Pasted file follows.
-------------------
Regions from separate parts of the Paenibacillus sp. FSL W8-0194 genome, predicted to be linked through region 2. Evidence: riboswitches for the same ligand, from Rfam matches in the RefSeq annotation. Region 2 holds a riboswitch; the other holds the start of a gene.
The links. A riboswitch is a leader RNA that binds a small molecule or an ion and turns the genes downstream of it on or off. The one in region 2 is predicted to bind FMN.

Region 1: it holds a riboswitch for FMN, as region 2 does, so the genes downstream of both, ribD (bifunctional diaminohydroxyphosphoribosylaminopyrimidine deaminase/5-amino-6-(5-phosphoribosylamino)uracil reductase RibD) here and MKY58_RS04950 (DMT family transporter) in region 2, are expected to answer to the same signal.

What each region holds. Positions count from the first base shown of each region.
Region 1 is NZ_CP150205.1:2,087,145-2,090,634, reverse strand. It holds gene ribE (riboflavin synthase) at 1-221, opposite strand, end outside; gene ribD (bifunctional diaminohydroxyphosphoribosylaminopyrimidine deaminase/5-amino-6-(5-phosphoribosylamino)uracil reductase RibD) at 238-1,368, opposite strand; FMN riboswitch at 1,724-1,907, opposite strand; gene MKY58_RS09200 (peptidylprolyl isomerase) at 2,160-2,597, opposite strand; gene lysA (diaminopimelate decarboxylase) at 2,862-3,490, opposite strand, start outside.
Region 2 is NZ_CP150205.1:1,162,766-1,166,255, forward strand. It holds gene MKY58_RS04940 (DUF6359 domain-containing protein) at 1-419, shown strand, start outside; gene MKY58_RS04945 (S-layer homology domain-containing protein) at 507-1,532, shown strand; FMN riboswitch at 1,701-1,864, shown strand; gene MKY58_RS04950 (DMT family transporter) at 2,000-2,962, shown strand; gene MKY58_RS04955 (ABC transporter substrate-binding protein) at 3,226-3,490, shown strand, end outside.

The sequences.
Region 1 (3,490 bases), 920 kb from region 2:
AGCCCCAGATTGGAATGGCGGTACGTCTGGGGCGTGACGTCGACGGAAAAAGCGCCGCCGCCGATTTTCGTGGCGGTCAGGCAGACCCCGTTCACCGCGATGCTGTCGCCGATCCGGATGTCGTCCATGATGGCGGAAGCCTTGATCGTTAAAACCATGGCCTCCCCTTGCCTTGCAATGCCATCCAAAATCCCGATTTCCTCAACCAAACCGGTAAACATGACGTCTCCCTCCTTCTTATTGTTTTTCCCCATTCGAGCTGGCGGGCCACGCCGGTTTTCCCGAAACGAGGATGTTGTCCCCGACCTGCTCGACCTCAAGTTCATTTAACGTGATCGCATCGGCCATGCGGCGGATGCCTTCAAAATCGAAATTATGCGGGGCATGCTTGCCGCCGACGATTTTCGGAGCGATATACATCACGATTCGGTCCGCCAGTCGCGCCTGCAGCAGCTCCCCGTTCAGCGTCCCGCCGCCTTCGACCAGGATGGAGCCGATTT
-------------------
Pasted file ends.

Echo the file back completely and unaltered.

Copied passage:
Regions from separate parts of the Paenibacillus sp. FSL W8-0194 genome, predicted to be linked through region 2. Evidence: riboswitches for the same ligand, from Rfam matches in the RefSeq annotation. Region 2 holds a riboswitch; the other holds the start of a gene.
The links. A riboswitch is a leader RNA that binds a small molecule or an ion and turns the genes downstream of it on or off. The one in region 2 is predicted to bind FMN.

Region 1: it holds a riboswitch for FMN, as region 2 does, so the genes downstream of both, ribD (bifunctional diaminohydroxyphosphoribosylaminopyrimidine deaminase/5-amino-6-(5-phosphoribosylamino)uracil reductase RibD) here and MKY58_RS04950 (DMT family transporter) in region 2, are expected to answer to the same signal.

What each region holds. Positions count from the first base shown of each region.
Region 1 is NZ_CP150205.1:2,087,145-2,090,634, reverse strand. It holds gene ribE (riboflavin synthase) at 1-221, opposite strand, end outside; gene ribD (bifunctional diaminohydroxyphosphoribosylaminopyrimidine deaminase/5-amino-6-(5-phosphoribosylamino)uracil reductase RibD) at 238-1,368, opposite strand; FMN riboswitch at 1,724-1,907, opposite strand; gene MKY58_RS09200 (peptidylprolyl isomerase) at 2,160-2,597, opposite strand; gene lysA (diaminopimelate decarboxylase) at 2,862-3,490, opposite strand, start outside.
Region 2 is NZ_CP150205.1:1,162,766-1,166,255, forward strand. It holds gene MKY58_RS04940 (DUF6359 domain-containing protein) at 1-419, shown strand, start outside; gene MKY58_RS04945 (S-layer homology domain-containing protein) at 507-1,532, shown strand; FMN riboswitch at 1,701-1,864, shown strand; gene MKY58_RS04950 (DMT family transporter) at 2,000-2,962, shown strand; gene MKY58_RS04955 (ABC transporter substrate-binding protein) at 3,226-3,490, shown strand, end outside.

The sequences.
Region 1 (3,490 bases), 920 kb from region 2:
AGCCCCAGATTGGAATGGCGGTACGTCTGGGGCGTGACGTCGACGGAAAAAGCGCCGCCGCCGATTTTCGTGGCGGTCAGGCAGACCCCGTTCACCGCGATGCTGTCGCCGATCCGGATGTCGTCCATGATGGCGGAAGCCTTGATCGTTAAAACCATGGCCTCCCCTTGCCTTGCAATGCCATCCAAAATCCCGATTTCCTCAACCAAACCGGTAAACATGACGTCTCCCTCCTTCTTATTGTTTTTCCCCATTCGAGCTGGCGGGCCACGCCGGTTTTCCCGAAACGAGGATGTTGTCCCCGACCTGCTCGACCTCAAGTTCATTTAACGTGATCGCATCGGCCATGCGGCGGATGCCTTCAAAATCGAAATTATGCGGGGCATGCTTGCCGCCGACGATTTTCGGAGCGATATACATCACGATTCGGTCCGCCAGTCGCGCCTGCAGCAGCTCCCCGTTCAGCGTCCCGCCGCCTTCGACCAGGATGGAGCCGATTT